The Anonymous Widower

Walton-on-the-Naze Station

As a terminus of the Sunshine Coast Line, Walton-on-the-Naze station has a certain level of importance.

This Google Map shows its location with respect to the town and Walton Pier.



  • The long curving platform in the station, which can certainly accommodate an eight-car train and might manage twelve-cars with a bit of stretching.
  • The rather small station building with a neat and compact booking office inside.
  • There would appear to be a very rudimentary level of facilities with no coffee stall or shop.
  • The location isn’t too bad, but doing anything spectacular would probably be difficult.
  • The Off Peak frequency of one train per hour, is probably half what is needed.

Services to London Liverpool Street station usually rely on changing at Thorpe-le-Soken station for a train from Clacton and take around one hour forty minutes.

There are also two direct trains in the morning.

  • The 07:38 is a stop-everywhere on the Sunshine Coast Line and to Shenfield, which takes two hours and fifteen minutes.
  • The 08:00 is a fast limited-stopper to Shenfield that takes one hour and thirty-six minutes.

Is this all they want to run?

All other trains require that change at Thorpe-le-Soken.

If the operator wants to increase the number of trains to London in the morning peak, they also have the problem, that it would appear, that the only place to stable trains overnight is at Clacton and Colchester, although I suppose one train can be stabled in Walton station.

Looking at the timetable, it appears that the shuttle train works hard in the Peak partly because of the limitations of the line’s layout.

  • Only one terminal platform at Walton.
  • No sidings to store trains.
  • An extra platform at Colchester Town station would help.
  • Do limitations in the layout at Thorpe-le-Soken station contribute?


In addition capacity problems on the Great Eastern Main Line make everything a lot worse!

But other things help.

  • At least Kirby Cross station may or could have a passing loop.
  • Trains only take twelves minutes to go between Walkton-on-the Naze and Thorpe-le-Soken. So two round trips an hour could be possible.
  • The signalling was only installed in 2009 and I would jope it was future-proofed for possible developments.

I suspect Network Rail have a few ideas to increase frequencies on the branch.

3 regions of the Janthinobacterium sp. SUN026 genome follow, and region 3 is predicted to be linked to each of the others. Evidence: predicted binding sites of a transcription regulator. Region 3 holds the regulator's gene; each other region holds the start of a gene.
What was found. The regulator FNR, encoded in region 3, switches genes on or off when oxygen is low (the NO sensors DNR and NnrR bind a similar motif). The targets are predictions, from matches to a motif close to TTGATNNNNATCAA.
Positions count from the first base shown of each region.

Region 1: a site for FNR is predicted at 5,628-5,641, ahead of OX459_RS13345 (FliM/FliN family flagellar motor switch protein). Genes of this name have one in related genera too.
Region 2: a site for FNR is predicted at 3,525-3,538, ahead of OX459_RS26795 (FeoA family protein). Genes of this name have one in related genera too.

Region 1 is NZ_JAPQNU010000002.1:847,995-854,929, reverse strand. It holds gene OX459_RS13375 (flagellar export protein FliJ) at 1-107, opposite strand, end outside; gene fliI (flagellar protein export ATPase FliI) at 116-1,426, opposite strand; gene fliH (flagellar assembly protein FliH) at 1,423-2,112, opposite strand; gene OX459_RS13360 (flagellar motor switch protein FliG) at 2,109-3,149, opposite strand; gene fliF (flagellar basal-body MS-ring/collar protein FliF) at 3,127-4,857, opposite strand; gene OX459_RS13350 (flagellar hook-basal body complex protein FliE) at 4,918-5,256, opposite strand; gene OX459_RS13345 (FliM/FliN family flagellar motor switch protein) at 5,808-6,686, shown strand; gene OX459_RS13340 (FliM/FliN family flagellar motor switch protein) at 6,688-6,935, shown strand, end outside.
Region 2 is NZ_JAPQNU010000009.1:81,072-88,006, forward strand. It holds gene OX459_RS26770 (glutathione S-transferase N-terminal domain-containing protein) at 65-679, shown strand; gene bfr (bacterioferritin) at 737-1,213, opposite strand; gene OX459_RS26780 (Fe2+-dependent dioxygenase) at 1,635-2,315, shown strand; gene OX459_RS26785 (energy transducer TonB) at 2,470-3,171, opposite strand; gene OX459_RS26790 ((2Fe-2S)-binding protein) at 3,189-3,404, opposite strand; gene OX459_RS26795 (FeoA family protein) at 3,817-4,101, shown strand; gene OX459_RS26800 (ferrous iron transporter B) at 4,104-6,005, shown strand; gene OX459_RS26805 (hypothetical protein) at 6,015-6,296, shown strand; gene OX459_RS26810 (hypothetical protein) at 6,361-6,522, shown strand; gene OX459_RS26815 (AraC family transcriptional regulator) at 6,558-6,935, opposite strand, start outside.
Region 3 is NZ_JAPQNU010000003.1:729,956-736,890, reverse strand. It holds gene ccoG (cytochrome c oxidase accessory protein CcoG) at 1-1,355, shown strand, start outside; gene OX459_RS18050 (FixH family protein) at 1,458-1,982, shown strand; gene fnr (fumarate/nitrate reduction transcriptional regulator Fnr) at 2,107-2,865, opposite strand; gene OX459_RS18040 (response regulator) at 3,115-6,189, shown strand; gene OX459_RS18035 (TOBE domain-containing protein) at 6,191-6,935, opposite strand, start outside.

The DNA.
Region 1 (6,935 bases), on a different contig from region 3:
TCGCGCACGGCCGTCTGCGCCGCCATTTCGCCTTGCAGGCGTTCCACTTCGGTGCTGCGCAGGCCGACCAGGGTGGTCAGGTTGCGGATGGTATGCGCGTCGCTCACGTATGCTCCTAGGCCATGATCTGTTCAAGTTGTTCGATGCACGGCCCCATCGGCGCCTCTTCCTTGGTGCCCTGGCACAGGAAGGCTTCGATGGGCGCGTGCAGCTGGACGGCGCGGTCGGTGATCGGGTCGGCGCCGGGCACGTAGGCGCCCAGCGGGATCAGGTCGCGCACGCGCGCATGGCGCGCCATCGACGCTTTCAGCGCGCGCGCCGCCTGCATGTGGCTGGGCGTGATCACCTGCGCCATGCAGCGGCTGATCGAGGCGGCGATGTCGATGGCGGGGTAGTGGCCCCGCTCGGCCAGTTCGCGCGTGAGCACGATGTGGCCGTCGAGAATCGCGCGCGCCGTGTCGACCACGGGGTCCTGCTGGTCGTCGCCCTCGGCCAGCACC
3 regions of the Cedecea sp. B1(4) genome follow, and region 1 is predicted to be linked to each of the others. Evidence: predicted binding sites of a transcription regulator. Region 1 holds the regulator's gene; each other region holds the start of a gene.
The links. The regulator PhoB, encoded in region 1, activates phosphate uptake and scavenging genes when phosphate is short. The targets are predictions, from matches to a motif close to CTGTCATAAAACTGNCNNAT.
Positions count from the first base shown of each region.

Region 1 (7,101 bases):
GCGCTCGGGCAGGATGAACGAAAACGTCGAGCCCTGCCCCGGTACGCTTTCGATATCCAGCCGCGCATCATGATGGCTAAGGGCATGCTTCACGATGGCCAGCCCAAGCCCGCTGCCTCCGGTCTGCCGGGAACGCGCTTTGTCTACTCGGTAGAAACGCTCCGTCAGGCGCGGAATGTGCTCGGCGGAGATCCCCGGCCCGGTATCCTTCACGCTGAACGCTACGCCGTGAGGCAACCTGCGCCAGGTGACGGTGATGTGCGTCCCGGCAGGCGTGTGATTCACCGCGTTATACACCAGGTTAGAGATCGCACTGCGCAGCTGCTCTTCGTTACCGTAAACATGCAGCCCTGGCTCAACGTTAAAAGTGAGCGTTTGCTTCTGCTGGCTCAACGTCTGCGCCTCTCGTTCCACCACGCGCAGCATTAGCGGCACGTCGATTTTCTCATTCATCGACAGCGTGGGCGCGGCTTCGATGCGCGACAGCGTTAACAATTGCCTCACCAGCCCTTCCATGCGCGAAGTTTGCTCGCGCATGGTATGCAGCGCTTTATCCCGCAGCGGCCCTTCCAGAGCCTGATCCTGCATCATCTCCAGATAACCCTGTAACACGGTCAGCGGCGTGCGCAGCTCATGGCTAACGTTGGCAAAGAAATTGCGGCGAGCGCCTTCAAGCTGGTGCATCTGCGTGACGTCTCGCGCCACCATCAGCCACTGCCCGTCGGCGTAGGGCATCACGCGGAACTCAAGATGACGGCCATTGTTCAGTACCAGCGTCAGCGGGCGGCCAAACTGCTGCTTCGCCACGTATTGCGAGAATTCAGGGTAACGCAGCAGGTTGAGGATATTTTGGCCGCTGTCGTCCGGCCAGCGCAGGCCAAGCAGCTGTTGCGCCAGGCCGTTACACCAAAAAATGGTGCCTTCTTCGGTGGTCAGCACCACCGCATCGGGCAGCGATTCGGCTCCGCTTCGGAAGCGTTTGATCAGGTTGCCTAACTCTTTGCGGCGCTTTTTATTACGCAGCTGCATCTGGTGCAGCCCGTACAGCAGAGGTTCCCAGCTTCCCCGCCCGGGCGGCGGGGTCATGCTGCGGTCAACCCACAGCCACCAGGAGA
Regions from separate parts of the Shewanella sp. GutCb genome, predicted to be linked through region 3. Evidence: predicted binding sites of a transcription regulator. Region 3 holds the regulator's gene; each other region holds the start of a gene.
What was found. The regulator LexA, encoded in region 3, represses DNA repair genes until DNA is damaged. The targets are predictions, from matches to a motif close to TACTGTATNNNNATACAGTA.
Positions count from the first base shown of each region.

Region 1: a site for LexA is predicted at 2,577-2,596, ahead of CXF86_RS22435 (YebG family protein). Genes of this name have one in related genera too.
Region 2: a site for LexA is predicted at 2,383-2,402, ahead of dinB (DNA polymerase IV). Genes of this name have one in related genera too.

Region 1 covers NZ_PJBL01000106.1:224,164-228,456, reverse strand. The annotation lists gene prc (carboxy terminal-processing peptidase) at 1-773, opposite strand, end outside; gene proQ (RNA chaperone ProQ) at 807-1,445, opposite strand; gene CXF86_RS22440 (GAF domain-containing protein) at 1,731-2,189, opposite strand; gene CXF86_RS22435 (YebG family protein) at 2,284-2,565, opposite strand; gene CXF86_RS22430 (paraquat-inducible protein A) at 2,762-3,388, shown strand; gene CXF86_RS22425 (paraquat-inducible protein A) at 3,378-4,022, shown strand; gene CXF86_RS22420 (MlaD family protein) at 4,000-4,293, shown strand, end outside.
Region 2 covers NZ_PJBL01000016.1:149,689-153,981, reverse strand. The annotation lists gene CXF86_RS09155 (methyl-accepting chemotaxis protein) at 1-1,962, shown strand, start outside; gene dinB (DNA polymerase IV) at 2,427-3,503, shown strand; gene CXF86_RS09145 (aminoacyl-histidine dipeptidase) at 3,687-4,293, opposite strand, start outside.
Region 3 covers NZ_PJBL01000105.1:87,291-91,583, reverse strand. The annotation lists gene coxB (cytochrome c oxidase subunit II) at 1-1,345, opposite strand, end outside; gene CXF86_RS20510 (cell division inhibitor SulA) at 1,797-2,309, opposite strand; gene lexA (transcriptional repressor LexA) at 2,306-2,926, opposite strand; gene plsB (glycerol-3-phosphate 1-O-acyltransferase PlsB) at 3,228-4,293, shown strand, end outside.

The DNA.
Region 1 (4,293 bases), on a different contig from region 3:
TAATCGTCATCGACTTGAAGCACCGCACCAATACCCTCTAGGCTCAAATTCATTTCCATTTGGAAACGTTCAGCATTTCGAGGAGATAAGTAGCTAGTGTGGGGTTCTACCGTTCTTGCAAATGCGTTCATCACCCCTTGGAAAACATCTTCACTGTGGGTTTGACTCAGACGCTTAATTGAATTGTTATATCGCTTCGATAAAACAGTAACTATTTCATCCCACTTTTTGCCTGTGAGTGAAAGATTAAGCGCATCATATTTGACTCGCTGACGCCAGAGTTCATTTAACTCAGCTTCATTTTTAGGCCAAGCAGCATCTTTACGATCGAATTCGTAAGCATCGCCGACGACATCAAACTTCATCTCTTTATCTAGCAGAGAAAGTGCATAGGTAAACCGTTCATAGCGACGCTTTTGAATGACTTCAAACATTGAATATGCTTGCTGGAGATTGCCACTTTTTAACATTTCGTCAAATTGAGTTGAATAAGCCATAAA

Look at this Google Map of Thorpe-le-Soken station, with the lines running to the East and splitting into the two coastal destinations..

Thorpe-le-Soken Station

Thorpe-le-Soken Station

I know this is only speculation on my part, but Wikipedia says this about Thorpe-le-Soken station.

It has two platforms forming an island platform that is accessible via a footbridge. There is a clearly visible platform and trackbed on what would be platform 3; this is continuous with the other stations on the Walton branch. One of the double tracks that were originally on the line to Walton has been completely taken up.


This Google Map shows a close-up of the station.

Thorpe-le-Soken Station - Close-Up

Thorpe-le-Soken Station – Close-Up

So it would appear that the station could be modified to provide a second platform for handling trains on the Walton branch. I suspect Network Rail have investigated this, as it must help towards increasing the frequency on the Walton Branch.

There must also be the possibility of building a single-track chord between the two branches to the East of Thorpe-le-S0ken station.

Such a chord would enable direct services if required, but it would probably be more useful for moving empty stock between Walton station and the sidings at Clsacton.

My conclusion, is that in a few years time, the service to Walton-on-the-Naze and Clacton-on-Sea will be very much better than it is today.

Both terminii will get at least two trains per hour to and  from Colchester, with all trains being either to and from London or with a cross-platform change with a London train.





July 17, 2016 Posted by | Transport | , | 1 Comment

A Walk Between Walton-on-the-Naze And Finton-on-Sea Stations

One of the reason’s I went to Walton-on-the-Naze station today, was to see if I could have a nice walk in the sun along the sea to Frinton-on-Sea station and then take the train home.

This Google Map shows the two stations and the sea.

A Walk Between Walton And Frinton Stations

A Walk Between Walton And Frinton Stations

Walton-on-the-Naze station is in the North-East corner of the map by Walton Pier and Frinton-on-Sea station is in the South-West corner.

I walked along the promenade, which goes all the way to Clacton-on-Sea, between the beach-huts on the shore and the wide sandy beach and the sea.

I took these pictures as I walked.


  • The number of Thames Sailing Barges in the sea. I saw five, but others saw six.
  • The beach welcomes dogs.
  • The memorial to PC Brian Bishop.
  • I got lost walking from the beach to Frinton-on-Sea station. There were no signs or maps.

The walk took me about ninety minutes. Unlike at Clacton, I didn’t pass a decent cafe. I should have had lunch before I left Walton.

July 17, 2016 Posted by | Transport | , , , , , | 2 Comments